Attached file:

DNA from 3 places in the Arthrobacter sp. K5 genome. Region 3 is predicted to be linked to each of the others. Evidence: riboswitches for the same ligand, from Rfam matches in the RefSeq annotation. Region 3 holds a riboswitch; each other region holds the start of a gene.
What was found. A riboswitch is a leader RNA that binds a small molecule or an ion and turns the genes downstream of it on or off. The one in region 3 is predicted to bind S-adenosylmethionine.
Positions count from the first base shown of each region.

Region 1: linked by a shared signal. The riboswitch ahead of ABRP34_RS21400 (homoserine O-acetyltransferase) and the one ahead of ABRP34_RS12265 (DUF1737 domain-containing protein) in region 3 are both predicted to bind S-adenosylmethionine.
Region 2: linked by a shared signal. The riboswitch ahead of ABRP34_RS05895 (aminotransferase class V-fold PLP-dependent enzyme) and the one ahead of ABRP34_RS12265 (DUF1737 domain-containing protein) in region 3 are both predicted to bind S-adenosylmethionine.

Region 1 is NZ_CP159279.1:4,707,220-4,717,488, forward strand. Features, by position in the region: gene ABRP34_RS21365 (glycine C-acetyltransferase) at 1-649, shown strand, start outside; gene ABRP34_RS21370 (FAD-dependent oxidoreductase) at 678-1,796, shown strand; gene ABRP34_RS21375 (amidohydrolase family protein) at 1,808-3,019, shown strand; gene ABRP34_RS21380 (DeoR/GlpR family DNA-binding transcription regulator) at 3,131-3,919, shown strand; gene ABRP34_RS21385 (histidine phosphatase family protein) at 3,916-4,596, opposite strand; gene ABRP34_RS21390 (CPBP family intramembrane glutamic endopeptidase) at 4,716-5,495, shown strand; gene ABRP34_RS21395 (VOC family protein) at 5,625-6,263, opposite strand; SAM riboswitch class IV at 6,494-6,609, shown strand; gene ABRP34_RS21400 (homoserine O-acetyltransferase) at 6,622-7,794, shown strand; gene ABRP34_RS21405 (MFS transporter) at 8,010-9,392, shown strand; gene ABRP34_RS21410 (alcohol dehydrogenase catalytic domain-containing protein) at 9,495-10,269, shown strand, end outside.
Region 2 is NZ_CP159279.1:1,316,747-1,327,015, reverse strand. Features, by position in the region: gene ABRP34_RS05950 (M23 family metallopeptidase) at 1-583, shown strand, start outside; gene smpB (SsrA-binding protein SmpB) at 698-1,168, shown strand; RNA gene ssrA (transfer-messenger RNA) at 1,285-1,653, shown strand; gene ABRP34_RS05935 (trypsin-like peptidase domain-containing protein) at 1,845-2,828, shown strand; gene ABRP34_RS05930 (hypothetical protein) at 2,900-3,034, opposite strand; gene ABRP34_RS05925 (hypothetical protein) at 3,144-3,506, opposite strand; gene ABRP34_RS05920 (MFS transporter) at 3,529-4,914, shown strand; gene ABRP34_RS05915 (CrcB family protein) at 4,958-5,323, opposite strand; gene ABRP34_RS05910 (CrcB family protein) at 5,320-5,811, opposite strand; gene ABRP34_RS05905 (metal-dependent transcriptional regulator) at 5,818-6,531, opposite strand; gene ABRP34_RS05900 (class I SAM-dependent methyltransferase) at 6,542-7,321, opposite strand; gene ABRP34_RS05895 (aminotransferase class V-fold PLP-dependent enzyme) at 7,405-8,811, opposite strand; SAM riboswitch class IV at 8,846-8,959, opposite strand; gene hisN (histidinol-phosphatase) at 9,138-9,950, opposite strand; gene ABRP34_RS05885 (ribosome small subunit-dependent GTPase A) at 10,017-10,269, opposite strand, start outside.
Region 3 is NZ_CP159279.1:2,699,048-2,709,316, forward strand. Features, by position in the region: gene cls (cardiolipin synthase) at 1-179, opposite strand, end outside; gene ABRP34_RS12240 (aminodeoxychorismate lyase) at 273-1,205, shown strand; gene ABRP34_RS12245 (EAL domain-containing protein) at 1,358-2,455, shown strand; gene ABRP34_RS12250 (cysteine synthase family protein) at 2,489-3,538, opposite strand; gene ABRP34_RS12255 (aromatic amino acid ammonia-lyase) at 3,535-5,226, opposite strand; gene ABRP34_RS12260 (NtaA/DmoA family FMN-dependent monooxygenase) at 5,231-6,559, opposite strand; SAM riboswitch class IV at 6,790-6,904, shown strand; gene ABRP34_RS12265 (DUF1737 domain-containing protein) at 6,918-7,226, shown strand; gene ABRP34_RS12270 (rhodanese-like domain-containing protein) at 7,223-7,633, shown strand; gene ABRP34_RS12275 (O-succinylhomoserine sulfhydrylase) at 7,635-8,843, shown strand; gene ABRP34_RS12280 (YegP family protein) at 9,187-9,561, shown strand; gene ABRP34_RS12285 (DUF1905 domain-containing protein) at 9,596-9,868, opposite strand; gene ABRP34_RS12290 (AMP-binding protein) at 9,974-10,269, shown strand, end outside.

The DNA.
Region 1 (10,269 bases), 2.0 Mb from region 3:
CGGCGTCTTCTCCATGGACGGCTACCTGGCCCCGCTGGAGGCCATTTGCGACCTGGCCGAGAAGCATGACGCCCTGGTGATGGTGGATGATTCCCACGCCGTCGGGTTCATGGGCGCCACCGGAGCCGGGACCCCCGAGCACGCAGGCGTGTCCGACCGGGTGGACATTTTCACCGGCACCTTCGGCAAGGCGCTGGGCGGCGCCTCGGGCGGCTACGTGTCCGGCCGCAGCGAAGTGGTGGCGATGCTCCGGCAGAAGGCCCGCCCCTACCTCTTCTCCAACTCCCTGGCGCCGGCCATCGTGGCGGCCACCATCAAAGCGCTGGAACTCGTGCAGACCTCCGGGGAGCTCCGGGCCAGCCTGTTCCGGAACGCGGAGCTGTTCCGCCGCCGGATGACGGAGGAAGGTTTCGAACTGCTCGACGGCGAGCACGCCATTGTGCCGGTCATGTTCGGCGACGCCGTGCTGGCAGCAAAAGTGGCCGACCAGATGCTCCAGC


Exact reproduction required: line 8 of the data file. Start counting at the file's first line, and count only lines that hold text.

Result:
Region 3 is NZ_CP159279.1:2,699,048-2,709,316, forward strand. Features, by position in the region: gene cls (cardiolipin synthase) at 1-179, opposite strand, end outside; gene ABRP34_RS12240 (aminodeoxychorismate lyase) at 273-1,205, shown strand; gene ABRP34_RS12245 (EAL domain-containing protein) at 1,358-2,455, shown strand; gene ABRP34_RS12250 (cysteine synthase family protein) at 2,489-3,538, opposite strand; gene ABRP34_RS12255 (aromatic amino acid ammonia-lyase) at 3,535-5,226, opposite strand; gene ABRP34_RS12260 (NtaA/DmoA family FMN-dependent monooxygenase) at 5,231-6,559, opposite strand; SAM riboswitch class IV at 6,790-6,904, shown strand; gene ABRP34_RS12265 (DUF1737 domain-containing protein) at 6,918-7,226, shown strand; gene ABRP34_RS12270 (rhodanese-like domain-containing protein) at 7,223-7,633, shown strand; gene ABRP34_RS12275 (O-succinylhomoserine sulfhydrylase) at 7,635-8,843, shown strand; gene ABRP34_RS12280 (YegP family protein) at 9,187-9,561, shown strand; gene ABRP34_RS12285 (DUF1905 domain-containing protein) at 9,596-9,868, opposite strand; gene ABRP34_RS12290 (AMP-binding protein) at 9,974-10,269, shown strand, end outside.